Steph Curry is Clearly Getting Tired of Sitting Out

Stephen Curry went through his first full practice since spraining his right ankle on Jan. 4 at San Antonio. He got some five-on-five action in at the Cavaliers’ practice facility.

But Curry said his ankle did not respond as well as he hoped. He said he would see how the ankle feels Tuesday before deciding. But coach Mark Jackson already seemed prepared for the worst.

JACKSON: “I probably would say he won’t play.”

Curry wasn’t as pessimistic. In fact, he sounded like he was ready to make it happen.

Curry said he felt fatigued and did not have the usual strength in his legs. But he said isn’t sure if it’s because of his ankle or because his conditioning is behind. He’s missed the last six games after spraining his ankle three times in 18 days. He has had 11 days of minimal activity before returning to practice Monday.

He said if his ankle responds well, he can chalk the fatigue up to conditioning.

CURRY: “It was nice to be able to play a little bit and be involved with practice. We think we’re in a good spot … It’s not 100 percent, like I want it to be, where I’m out there just free-flowing.”

So then why even consider playing Tuesday?

CURRY: “I’m tired of missing games. I said I was going to wait, but I didn’t say how long I was going to wait.”

An interesting caveat to the return of Curry is who he’s playing against. Rookie point guard Kyrie Irving is a quick one. And judging by his numbers — he’s scored at least 20 points in five straight games — he’s aggressive on offense.

Of course, the Warriors can just put Monta Ellis on Irving. But Mark Jackson said it’s not like the Warriors will be able to hide Curry. NBA point guards are too good.

JACKSON: “There are no Mark Jacksons where he can just chill.”

Marcus Thompson

  • Hollywood Charles

    The light at the end of the tunnel seems to be burning out fast with the Warriors. We’re back where we always have been… entitled players (Curry thinks he should be on Team USA? What?), Owners, Owner’s sons, GM’s, and coaches (although I still hold out hope there)… who have achieved NOTHING, earned NOTHING… no one around the NBA respects our roster and the chance we had to get value for Curry we whiffed on… To think this all started because Don Nelson didn’t like a player who read books and had independent thoughts (Yes I mean Webber) and dropped an H-Bomb on our beloved franchise we never have recovered from… ugh… I feel like I’m a positive person… I really do.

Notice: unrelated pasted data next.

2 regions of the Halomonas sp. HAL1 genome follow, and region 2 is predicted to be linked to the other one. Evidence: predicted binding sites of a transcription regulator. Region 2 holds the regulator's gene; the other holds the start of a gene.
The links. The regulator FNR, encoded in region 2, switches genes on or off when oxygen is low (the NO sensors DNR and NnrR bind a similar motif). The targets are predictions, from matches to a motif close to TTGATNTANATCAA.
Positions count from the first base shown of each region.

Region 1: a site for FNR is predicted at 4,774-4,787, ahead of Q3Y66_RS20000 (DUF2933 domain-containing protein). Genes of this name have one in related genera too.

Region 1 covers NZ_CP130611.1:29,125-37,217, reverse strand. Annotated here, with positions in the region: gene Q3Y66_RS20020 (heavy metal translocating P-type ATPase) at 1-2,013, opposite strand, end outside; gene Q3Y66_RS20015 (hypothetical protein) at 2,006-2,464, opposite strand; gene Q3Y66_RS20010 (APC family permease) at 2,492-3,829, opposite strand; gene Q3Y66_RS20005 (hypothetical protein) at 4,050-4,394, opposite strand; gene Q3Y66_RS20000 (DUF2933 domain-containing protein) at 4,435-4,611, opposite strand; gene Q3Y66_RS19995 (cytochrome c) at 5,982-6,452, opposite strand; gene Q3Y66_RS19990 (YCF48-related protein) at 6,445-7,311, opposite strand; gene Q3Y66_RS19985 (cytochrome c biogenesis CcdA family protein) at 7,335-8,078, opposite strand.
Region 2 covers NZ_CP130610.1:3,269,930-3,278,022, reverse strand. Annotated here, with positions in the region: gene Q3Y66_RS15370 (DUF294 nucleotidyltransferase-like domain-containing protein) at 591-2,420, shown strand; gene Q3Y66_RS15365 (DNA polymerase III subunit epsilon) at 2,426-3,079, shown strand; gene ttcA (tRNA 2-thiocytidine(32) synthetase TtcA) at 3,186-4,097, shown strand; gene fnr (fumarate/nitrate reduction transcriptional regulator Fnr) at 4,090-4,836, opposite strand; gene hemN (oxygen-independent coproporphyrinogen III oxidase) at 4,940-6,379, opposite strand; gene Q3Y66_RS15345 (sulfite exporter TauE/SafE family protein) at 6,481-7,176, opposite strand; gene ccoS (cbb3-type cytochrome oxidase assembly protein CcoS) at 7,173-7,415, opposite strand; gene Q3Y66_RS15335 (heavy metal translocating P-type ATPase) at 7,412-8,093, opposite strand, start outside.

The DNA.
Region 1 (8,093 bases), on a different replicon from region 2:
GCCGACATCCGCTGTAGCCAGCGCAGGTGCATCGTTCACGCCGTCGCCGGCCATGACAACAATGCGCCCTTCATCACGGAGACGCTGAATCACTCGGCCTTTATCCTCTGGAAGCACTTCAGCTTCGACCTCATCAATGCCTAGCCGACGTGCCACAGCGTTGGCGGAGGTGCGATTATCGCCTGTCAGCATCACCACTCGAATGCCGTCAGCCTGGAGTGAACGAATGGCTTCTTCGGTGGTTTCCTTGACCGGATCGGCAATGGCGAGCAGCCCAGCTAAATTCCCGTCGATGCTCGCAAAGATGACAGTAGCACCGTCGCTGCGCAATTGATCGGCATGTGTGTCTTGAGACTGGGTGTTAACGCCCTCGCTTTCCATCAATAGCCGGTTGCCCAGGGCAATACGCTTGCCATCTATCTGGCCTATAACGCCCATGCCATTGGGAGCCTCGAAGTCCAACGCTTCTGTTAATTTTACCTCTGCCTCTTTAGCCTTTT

• Bucky

    LOL at coach’s comment “There are no Mark Jacksons where he can just chill”!

  • J Canseco

    At least Nellie ball was fun to watch.

  • robert rowell

    #3 — i guess you can take solace in that, seeing how this current team isn’t fun to watch and they still lose.

    if curry’s ankle didn’t heal during the offseason and long lockout, then it certainly hasn’t healed in the last 11 days. it needs a lot more rest or i fear more sprains are on the horizon. really, even at this early stage of the season, it’s pointless to play him seeing how often he’s re-injured it already. this season is lost. it’s not his fault, talk to larry riley about that one.

  • Ron

    #3. Nellie ball was and will always be losing ball period. Putting defense first may not be as exciting but it is a good building block for the future.